Hmmm. Even without reading this book, I loved it. I saw it as a proof in my bookstore and grabbed it, flicked through a few really fantastic passages, and then took it home. As I read more and more, it lost a little of its appeal. All the little quirks that I started off enjoying began to annoy me, a tiny bit. It still held my interest. I still think it is a clever, mostly well-written and certainly unique book, but Where Things Come Back did lose me, just a little.
It was clever how Whaley tied the two main stories together, and all the other povs that are interspersed throughout. It made me want to keep reading, to see how they would come together, and also to see what he would do with all these non-linear timelines. He pulls it off. Stylistically, it is also clever to tie everything back to this idea of a small town going crazy for the appearance of the Lazarus woodpecker – to see how hope is a lovely thing, but it can also turn people a little crazy. The woodpecker is the symbolic heart of Where Things Come Back, and (from a writer’s perspective) I enjoy this kind of neat, simple, stylistic technique.
I thought this book was a case of the secondary, peripheral characters being the more interesting. I couldn’t warm to any of the main narrators. In fact, I think this is my main problem with the book. I didn’t really like anyone. And I don’t think it’s a reflection of their actual personalities, but the way they are written about – with a certain cynical, cold-hearted view. This book has warmth but it isn’t found in the characters, and that prevents me from caring. What I did enjoy was the way Whaley built up some characters, like Lucas and John Barling, so we formed an idea of them. And then he dropped a subtle bombshell which revealed all their hidden parts and motivations. The best example was when Cullen talks to John on the swing. Love moments like these.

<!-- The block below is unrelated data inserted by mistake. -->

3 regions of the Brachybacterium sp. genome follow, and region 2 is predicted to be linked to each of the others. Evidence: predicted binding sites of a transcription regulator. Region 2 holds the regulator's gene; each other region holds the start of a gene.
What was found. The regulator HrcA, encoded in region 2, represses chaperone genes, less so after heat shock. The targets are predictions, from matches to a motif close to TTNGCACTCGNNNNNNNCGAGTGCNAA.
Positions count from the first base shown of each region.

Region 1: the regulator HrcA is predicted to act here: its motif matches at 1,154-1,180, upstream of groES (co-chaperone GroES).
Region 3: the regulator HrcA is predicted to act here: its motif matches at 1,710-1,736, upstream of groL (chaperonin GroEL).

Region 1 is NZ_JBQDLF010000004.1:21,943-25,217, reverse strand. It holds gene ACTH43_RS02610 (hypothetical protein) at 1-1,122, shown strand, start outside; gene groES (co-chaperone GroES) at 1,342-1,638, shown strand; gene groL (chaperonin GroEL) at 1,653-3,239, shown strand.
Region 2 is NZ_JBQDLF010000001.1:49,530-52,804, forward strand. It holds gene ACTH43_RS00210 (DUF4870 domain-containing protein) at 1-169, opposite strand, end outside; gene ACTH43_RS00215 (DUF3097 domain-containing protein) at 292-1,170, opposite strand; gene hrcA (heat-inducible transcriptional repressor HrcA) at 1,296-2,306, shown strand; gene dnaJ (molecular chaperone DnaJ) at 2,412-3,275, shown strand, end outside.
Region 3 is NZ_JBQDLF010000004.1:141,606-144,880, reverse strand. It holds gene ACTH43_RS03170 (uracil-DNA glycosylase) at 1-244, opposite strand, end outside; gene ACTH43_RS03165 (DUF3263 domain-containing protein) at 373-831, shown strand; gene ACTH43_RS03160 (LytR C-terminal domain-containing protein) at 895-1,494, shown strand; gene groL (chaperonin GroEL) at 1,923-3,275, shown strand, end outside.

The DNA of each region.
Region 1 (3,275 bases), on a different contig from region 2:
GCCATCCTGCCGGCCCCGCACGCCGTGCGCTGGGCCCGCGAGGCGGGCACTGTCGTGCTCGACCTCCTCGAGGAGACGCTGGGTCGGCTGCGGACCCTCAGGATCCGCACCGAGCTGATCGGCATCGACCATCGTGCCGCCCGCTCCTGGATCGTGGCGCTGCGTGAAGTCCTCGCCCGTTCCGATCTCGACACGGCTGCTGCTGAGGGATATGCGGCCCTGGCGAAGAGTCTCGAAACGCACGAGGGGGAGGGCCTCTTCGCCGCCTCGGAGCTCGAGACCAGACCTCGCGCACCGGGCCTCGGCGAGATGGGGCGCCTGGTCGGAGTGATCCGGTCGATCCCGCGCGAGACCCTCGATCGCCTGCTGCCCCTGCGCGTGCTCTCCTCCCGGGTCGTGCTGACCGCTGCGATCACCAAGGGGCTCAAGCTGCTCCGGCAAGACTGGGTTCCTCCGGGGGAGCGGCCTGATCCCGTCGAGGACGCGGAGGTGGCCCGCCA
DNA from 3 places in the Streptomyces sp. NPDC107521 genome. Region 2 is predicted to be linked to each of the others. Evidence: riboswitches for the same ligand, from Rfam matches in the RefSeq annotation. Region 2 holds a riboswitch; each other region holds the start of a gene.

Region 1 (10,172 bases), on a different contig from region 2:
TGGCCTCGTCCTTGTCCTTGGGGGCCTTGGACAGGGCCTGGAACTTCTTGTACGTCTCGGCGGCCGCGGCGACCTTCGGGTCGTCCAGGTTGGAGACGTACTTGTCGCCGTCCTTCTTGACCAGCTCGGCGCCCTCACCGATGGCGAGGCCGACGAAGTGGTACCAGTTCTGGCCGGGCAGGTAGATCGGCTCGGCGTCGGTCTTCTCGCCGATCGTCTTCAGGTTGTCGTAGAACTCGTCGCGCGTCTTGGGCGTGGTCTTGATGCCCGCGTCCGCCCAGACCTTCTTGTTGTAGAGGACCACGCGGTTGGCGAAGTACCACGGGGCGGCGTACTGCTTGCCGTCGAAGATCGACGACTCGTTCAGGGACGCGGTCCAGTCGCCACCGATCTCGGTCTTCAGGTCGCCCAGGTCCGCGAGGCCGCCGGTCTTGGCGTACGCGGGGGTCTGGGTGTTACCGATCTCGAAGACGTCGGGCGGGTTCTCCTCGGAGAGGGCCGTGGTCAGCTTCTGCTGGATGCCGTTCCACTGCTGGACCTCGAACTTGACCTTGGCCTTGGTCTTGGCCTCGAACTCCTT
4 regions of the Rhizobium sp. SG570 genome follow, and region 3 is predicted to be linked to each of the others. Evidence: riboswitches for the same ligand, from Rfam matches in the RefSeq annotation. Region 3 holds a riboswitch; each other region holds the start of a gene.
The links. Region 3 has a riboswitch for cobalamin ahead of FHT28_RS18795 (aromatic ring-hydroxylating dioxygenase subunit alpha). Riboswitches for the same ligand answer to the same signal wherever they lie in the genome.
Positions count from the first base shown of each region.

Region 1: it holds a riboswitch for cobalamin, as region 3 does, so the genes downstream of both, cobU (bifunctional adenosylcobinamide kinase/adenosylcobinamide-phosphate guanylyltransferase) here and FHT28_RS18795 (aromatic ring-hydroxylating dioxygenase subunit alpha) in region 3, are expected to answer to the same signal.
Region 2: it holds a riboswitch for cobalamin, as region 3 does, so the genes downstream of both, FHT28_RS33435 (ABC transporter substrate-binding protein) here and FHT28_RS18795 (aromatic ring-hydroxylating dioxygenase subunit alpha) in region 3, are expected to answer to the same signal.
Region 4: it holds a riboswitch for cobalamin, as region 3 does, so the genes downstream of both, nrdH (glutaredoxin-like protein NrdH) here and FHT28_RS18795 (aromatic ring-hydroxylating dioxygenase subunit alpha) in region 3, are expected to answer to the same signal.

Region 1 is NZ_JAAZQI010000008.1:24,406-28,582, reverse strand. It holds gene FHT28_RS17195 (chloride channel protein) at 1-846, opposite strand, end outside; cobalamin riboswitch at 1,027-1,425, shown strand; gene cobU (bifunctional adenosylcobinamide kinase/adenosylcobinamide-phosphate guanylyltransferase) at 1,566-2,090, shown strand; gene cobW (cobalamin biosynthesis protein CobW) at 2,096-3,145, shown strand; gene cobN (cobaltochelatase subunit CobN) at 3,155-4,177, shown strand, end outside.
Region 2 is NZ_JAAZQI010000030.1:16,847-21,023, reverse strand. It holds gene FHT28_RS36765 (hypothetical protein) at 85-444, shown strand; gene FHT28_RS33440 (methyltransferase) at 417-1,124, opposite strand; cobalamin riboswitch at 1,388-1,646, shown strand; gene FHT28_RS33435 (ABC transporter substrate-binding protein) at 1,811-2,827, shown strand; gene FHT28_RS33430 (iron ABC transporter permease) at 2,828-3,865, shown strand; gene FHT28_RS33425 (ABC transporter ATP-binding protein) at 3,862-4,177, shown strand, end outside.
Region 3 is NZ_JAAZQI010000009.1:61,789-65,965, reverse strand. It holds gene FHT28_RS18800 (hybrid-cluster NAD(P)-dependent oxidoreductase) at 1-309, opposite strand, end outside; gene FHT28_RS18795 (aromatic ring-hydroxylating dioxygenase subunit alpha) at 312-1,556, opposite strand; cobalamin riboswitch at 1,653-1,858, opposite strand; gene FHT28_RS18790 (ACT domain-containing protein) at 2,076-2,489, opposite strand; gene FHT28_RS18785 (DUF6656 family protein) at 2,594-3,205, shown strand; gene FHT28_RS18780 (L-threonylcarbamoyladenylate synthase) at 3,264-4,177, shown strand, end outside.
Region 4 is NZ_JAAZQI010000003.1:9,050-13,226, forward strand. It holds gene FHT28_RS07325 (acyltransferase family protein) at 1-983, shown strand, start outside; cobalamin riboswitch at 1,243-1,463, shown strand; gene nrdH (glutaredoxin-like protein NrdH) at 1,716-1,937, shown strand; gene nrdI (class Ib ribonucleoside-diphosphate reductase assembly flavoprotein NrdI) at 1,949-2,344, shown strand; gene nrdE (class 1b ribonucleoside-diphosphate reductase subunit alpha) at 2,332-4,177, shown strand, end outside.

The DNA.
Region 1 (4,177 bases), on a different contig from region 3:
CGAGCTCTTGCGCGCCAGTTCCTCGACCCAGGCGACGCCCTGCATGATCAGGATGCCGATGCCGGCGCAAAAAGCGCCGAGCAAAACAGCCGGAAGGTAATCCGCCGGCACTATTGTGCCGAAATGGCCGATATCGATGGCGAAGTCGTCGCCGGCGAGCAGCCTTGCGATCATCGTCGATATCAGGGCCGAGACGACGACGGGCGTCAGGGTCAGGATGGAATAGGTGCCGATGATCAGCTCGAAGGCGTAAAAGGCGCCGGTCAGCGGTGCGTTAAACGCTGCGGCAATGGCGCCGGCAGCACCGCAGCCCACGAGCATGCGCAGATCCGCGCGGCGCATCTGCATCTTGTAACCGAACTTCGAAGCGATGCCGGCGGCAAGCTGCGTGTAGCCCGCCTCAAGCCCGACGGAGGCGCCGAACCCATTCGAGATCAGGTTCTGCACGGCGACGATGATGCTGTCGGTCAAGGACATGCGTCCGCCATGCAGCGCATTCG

I think the writing did show signs of this being a debut novel. It is very Dawson’s Creek. Full of emotion but in that cynical, referential way, that can be hip but is really, I feel, sometimes just disguised indulgence. It makes me smile the way people are always referred to by their full name. At the start I didn’t mind Cullen referring to himself in the third person but it does wear a little thin.
As for Cullen and his main crew – well they are so unobtrusively hip that it’s all pretty harmless. I can understand why some will love his cynical self. I felt all a bit blasé about it all. And I’m still not sure if the ending is real or not.